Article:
Prof. Ronni Gamzu. (Screenshot: YouTube)

Israeli Health and Defense Ministries Jockey for Position as New Corona Czar Takes Command

Authorities and powers change hands in fight to contain virus spread

The Israeli government announced on Sunday it would transfer large chunks of the Health Ministry’s responsibilities over the handling of the coronavirus crisis to the Defense Ministry. Per the new decision, declared by Prime Minister Binyamin Netanyahu but not yet revealed in detail, the Israeli army’s Home Front Command and intelligence and technological units will take over the epidemiological investigation apparatus, which was judged by experts to be severely lacking since the outbreak of the pandemic in Israel.

The move, aimed at improving Israel’s ability to effectively severe infection chains, was championed in recent weeks by Defense Minister Benny Gantz, who demanded that the responsibilities be handed over to military personnel. Netanyahu, meanwhile, had opposed the move consistently, reportedly cautious of relinquishing authority and power to Gantz’s jurisdiction. But with new coronavirus czar Ronni Gamzu supporting Gantz’s position, the prime minister was left virtually no choice.

“The Home Front Command is built to handle emergency situations involving a high number of casualties,” explains ret. Maj. Gen. Yitzhak Gershon in a conversation with The Media Line. “Its focus is on wartime; it wasn’t established initially to handle pandemics or earthquakes. But once it was formed, it became clear that it was the most appropriate body to handle any major catastrophe in Israel.”

[The military] has no parallel in Israel in terms of experience and logistical abilities

Gershon, who was in charge of the Home Front Command during the Second Lebanon War in 2006, is confident in the army’s ability to handle the load better than any other organization. “[It is] capable of leading any operation assigned to it, even if that’s not part of its regular job description,” he says, explaining that the military “is a highly experienced, well-organized system with procedures that enable it to quickly assess the situation, give the cabinet a reliable snapshot and handle the existing and future issues that may arise. It has no parallel in Israel in terms of experience and logistical abilities.”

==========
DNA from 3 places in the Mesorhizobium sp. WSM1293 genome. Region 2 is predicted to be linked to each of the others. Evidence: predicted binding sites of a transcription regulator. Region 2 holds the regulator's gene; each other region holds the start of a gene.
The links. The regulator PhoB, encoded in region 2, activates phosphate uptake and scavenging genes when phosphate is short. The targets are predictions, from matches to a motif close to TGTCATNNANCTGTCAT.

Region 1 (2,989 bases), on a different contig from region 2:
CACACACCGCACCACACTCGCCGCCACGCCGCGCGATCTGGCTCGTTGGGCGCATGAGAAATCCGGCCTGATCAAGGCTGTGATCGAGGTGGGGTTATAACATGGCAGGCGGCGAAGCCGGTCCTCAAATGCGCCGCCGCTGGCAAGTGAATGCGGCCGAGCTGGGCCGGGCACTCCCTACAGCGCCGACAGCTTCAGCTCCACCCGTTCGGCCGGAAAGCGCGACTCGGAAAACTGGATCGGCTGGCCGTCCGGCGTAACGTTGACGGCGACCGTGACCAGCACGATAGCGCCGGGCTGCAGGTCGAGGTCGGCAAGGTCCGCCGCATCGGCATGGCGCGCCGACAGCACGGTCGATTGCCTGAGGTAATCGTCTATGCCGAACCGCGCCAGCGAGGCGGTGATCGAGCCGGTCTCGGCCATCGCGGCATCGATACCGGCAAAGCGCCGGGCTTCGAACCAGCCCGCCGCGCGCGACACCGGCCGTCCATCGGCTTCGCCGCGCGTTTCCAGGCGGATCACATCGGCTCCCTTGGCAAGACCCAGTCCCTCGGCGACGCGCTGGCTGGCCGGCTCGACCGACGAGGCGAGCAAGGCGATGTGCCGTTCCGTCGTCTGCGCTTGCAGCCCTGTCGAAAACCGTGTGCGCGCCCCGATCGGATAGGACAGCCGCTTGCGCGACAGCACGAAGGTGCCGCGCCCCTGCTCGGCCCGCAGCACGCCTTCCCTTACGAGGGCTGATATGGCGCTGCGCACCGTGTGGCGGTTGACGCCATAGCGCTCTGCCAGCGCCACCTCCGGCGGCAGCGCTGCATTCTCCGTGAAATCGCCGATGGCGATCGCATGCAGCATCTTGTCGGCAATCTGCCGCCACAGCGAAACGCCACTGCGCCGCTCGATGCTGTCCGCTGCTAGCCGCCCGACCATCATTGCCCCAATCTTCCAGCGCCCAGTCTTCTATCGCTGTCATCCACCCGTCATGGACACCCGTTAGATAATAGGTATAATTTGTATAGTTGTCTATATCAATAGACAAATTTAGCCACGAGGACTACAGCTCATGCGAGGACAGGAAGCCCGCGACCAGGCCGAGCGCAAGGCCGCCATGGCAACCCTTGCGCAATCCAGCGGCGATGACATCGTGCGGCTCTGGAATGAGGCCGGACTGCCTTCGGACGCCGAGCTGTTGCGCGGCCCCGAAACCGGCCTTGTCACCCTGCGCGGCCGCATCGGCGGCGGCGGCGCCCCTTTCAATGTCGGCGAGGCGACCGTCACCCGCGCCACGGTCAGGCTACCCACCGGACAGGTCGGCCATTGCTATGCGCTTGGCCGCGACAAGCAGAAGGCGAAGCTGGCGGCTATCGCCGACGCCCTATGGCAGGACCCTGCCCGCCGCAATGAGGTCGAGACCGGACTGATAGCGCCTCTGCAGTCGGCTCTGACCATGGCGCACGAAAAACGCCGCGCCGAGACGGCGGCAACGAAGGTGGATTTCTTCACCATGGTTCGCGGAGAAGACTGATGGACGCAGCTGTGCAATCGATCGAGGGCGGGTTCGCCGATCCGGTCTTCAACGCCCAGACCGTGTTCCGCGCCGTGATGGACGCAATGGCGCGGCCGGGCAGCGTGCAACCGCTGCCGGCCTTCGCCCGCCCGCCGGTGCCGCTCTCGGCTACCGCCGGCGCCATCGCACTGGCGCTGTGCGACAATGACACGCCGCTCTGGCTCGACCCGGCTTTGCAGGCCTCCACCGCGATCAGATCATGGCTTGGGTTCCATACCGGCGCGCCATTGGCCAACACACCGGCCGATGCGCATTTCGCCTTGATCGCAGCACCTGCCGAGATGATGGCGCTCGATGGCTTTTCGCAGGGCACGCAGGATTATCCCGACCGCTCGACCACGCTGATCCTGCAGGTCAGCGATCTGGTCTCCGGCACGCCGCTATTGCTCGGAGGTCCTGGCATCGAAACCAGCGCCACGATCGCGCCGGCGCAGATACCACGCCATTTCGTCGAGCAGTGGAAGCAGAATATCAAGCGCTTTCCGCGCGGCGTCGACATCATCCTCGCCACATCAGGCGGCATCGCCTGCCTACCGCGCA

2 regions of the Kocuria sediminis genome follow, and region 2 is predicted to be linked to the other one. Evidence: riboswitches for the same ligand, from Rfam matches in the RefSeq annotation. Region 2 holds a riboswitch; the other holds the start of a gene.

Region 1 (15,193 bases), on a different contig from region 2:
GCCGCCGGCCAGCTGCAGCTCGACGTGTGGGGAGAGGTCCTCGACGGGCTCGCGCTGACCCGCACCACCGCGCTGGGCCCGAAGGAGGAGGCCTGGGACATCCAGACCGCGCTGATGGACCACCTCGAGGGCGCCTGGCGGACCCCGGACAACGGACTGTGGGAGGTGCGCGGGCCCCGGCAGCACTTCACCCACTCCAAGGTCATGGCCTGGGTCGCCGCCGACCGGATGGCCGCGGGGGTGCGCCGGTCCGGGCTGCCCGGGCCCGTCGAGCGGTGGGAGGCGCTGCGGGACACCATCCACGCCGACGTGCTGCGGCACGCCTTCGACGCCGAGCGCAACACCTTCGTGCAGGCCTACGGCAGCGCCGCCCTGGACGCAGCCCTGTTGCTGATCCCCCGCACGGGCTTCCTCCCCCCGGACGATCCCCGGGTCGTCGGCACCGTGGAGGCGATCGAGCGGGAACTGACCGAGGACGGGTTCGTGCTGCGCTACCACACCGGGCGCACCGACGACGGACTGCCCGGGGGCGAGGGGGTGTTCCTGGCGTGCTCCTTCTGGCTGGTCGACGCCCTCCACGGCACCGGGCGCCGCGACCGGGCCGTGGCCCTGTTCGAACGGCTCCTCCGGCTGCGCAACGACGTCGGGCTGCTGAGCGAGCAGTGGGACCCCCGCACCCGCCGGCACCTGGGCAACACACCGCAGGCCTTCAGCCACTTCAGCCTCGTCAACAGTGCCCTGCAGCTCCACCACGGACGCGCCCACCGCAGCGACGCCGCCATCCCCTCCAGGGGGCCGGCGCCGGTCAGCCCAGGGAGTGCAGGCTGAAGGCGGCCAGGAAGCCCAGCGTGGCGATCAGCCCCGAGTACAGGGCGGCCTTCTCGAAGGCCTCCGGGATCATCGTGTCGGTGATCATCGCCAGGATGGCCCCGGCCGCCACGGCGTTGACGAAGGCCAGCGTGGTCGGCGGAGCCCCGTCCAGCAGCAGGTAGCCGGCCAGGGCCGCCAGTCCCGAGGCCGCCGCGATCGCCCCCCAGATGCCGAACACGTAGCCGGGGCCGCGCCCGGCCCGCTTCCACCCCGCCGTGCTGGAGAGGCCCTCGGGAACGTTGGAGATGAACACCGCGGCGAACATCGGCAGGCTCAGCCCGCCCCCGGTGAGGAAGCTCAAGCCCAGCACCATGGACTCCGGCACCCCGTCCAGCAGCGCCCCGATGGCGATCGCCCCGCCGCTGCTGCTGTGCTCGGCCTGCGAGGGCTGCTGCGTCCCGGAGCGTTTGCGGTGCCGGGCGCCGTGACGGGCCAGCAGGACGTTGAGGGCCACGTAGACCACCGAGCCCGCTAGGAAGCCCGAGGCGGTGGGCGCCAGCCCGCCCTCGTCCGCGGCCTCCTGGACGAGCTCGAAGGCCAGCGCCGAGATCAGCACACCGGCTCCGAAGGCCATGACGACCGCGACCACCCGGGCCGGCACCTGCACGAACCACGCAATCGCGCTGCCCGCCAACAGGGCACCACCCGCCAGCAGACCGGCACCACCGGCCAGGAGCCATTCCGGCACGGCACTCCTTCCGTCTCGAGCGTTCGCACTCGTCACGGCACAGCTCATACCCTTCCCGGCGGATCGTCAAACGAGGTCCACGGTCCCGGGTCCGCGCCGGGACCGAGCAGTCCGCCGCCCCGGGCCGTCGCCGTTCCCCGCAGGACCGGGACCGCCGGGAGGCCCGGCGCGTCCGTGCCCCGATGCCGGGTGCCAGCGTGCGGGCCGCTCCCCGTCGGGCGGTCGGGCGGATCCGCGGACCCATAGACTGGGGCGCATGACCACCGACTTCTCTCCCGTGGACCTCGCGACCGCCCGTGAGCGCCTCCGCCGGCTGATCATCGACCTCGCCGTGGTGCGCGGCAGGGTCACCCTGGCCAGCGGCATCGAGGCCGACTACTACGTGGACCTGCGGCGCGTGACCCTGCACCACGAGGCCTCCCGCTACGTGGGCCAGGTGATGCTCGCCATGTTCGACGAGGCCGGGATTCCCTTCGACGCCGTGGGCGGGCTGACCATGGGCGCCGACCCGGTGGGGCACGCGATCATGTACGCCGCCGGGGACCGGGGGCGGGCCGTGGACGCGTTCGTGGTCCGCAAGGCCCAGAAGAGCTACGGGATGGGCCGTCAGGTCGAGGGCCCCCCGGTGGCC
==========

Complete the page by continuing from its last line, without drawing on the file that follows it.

The use of military forces to assist in the fight against the coronavirus isn’t anything new. The US Army helped set up field hospitals and reinforced medical teams with army staff. According to a study commissioned by the European Union, “Almost all EU member states have mobilized their armed forces in one way or another” in the efforts to contain the spread of the virus. Israel’s domestic security agency, the Shin Bet, has been helping the government identify infected civilians over the past few weeks, using its classified cyber technology.

While many in the military and in government have been pushing consistently for the latest move, officials in the Health Ministry are far from pleased at handing over responsibilities and power.

“I think the Health Ministry has to retain the powers to oversee this operation,” says Prof. Nadav Davidovitch, director of the Epidemiology and Public Health School at Ben-Gurion University and a member of the Health Ministry director-general’s special advisory team. “It can definitely receive some assistance from military personnel and could use a massive infusion of manpower but the entire apparatus must stay in the ministry.”

Noting that the government’s plan to reshuffle responsibilities is not final and has yet to be revealed, Davidovitch explains that it’s merely a question of perspective. “It’s a matter of interpretation, of definition. The way I see it, there’s simply a dramatic increase of manpower, but the [Health] ministry is still in charge of how the investigations are handled,” he tells The Media Line.

Yet others in the ministry sharply disagree with the notion that it should retain command of the epidemiological investigations.

The people in charge didn’t do what had to be done in the little time they had [after the virus first began to spread], so maybe handing over [the epidemiological investigations to the military] is the right solution for the current crisis

A high ranking Health Ministry official, who requested not to be named so that they could speak freely, agreed with the retired general’s assessment. “I think the [health] system is at full capacity” the source explained. “The people in charge didn’t do what had to be done in the little time they had [after the virus first began to spread], so maybe handing over [the epidemiological investigations to the military] is the right solution for the current crisis.”

“What I’m saying now is definitely not the common opinion. Most people here prefer that the authority will remain with the Health Ministry. But I think we have to set politics aside and do what needs to be done for the benefit of public health. What I’m saying isn’t what they want the public to hear. They want to hold on to their powers.”

“Even in normal days, before all this happened, the system was on the brink of collapse,” the source continued. “The public health system has been neglected for years; we have to learn from this. It takes time and effort to fix it.”

What I’m saying isn’t what they want the public to hear. They want to hold on to their powers

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